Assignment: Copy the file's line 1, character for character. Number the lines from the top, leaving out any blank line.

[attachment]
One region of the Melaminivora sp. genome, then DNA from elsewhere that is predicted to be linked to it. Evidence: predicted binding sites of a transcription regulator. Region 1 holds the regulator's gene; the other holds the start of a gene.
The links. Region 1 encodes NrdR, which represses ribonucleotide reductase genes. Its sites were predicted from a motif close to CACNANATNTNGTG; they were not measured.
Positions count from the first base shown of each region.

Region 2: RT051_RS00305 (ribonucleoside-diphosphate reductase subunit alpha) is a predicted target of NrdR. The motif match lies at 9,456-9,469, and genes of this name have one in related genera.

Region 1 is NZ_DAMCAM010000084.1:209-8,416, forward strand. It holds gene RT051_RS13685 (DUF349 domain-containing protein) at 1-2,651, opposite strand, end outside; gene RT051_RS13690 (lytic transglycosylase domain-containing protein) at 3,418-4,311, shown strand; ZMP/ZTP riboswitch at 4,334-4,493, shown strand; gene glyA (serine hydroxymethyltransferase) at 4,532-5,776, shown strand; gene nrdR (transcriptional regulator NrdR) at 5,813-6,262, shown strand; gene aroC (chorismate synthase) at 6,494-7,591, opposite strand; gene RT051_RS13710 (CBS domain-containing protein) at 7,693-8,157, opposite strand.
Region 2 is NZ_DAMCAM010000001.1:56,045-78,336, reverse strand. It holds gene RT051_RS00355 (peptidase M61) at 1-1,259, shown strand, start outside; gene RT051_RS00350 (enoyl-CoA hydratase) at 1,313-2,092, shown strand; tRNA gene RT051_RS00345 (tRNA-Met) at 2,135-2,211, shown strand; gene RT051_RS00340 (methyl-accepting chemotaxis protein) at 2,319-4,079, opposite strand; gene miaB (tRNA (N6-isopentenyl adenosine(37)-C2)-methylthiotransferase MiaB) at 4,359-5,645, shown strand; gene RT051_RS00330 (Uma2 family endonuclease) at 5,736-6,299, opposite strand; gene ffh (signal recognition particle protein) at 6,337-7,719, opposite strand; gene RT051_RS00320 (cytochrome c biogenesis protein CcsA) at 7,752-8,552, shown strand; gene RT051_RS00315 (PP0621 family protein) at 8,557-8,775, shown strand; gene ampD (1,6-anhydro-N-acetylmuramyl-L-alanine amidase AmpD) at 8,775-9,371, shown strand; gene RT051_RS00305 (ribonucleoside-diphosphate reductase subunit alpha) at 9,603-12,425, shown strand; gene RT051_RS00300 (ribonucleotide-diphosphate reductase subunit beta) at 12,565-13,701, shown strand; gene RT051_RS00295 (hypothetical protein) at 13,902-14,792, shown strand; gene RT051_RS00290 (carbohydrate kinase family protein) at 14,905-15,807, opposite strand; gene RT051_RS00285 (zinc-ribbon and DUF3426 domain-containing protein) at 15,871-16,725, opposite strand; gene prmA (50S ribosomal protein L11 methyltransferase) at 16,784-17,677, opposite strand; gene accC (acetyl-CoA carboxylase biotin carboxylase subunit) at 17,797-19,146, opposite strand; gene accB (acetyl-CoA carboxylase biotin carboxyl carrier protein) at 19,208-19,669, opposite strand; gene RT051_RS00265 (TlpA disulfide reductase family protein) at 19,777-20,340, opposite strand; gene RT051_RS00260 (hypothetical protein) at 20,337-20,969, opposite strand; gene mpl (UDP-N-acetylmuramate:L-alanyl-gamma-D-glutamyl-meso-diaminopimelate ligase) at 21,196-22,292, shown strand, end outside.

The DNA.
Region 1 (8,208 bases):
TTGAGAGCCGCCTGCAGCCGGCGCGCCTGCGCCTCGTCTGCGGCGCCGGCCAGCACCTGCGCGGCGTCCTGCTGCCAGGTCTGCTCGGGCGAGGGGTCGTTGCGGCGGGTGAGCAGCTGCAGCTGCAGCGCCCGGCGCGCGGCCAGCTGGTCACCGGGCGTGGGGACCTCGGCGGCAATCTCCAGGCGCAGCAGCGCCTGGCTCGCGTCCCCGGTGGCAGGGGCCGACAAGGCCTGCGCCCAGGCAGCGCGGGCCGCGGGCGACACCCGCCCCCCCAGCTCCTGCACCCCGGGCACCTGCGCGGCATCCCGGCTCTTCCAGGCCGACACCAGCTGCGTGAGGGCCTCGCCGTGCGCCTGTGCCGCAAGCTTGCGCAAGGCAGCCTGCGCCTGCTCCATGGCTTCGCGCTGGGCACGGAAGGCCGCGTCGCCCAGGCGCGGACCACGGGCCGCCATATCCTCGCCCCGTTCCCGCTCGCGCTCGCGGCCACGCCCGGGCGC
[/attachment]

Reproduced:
One region of the Melaminivora sp. genome, then DNA from elsewhere that is predicted to be linked to it. Evidence: predicted binding sites of a transcription regulator. Region 1 holds the regulator's gene; the other holds the start of a gene.